The United States‘ Defense Department’s chief weapons buyer is in Tokyo for the first time, in an effort to review Japan’s decades-old ban on overseas arms sales, and at the same time see how the local defense contractors can enter the international market once the guidelines have been set up. Frank Kendall, the under-secretary of defense for acquisitions, technology and logistics met with several ministries to discuss these issues as well as develop closer ties in the defense aspect of the two nations.
Kendall met with officials from the Ministry of Economy Trade and Industry and will also be paying a visit to the foreign affairs and defense ministries. The three ministries are the ones to determine what guidelines to set up on specific weapons and to whom these Japanese contractors can sell them. The weapons ban has left Japan’s defense contractors isolated and so the U.S. Defense Department wants to build deeper ties with government officials who will play a crucial role in bringing about changes that will allow companies like Mitsubishi Heavy Industries (makers of the Zero fighter jet) and Kawasaki Heavy Industries Ltd (a submarine builder) to supply their parts and machines to the US.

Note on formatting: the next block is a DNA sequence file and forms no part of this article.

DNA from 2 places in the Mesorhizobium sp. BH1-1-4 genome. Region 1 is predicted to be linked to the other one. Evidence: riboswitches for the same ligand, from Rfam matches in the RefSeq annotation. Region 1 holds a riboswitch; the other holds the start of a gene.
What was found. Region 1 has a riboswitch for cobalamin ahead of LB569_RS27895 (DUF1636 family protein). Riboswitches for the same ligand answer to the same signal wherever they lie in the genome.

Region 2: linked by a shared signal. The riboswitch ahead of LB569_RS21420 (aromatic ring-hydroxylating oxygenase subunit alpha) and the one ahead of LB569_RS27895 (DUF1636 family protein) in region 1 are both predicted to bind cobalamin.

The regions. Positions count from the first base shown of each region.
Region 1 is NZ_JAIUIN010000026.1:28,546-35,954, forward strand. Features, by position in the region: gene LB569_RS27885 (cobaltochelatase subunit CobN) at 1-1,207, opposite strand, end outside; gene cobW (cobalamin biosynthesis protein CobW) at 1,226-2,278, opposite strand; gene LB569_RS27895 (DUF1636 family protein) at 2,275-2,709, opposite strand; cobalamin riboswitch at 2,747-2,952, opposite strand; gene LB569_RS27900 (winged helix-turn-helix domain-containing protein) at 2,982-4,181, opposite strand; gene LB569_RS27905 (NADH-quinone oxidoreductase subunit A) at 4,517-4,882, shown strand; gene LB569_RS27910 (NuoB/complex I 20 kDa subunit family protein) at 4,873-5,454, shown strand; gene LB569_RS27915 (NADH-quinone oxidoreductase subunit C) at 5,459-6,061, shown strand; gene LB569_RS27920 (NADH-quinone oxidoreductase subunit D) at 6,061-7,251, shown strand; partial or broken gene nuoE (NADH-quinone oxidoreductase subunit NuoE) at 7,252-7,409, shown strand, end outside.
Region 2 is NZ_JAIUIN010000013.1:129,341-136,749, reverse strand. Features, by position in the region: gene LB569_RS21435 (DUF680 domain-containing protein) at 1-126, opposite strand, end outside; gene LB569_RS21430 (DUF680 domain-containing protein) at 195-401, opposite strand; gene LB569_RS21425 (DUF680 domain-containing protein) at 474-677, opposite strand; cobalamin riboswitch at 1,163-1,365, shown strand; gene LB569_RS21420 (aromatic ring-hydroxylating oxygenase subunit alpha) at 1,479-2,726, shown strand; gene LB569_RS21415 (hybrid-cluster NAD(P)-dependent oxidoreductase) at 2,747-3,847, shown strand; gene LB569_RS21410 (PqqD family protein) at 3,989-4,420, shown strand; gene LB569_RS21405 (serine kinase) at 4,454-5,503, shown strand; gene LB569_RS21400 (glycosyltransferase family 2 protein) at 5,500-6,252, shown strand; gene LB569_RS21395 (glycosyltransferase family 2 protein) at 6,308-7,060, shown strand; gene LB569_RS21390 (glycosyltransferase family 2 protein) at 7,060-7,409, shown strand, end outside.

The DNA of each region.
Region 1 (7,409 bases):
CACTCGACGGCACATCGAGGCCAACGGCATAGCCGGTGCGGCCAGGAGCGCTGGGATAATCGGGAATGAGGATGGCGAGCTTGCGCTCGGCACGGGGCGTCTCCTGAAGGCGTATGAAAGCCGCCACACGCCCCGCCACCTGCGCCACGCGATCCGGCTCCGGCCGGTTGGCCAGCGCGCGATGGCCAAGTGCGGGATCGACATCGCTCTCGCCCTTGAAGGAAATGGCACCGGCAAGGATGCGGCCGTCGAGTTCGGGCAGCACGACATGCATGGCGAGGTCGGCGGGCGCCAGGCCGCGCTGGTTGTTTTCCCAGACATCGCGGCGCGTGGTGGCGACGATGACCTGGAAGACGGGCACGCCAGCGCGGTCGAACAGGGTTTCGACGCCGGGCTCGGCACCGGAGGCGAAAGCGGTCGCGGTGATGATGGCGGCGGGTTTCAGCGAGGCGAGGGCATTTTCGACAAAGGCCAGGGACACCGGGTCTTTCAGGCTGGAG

The defense policy paper published by Japan last week seems to be pointing away from the direction of the Pacifist constitution, signalling that this administration will be seeking amendments to Article 9, a move that Prime Minister Shinzo Abe has not been shy to admit. The paper posits that it will “aggressively promote joint international development production with the United States, Britain and other countries”. This could result in lower defense spending for the government as these defense-equipment makers can expand their market, thereby lowering their costs. Japan’s defense spending has been at 1% of the GDP for decades, but the increase in maintenance costs has seen its procurement budget cut by a third in the past 20 years.
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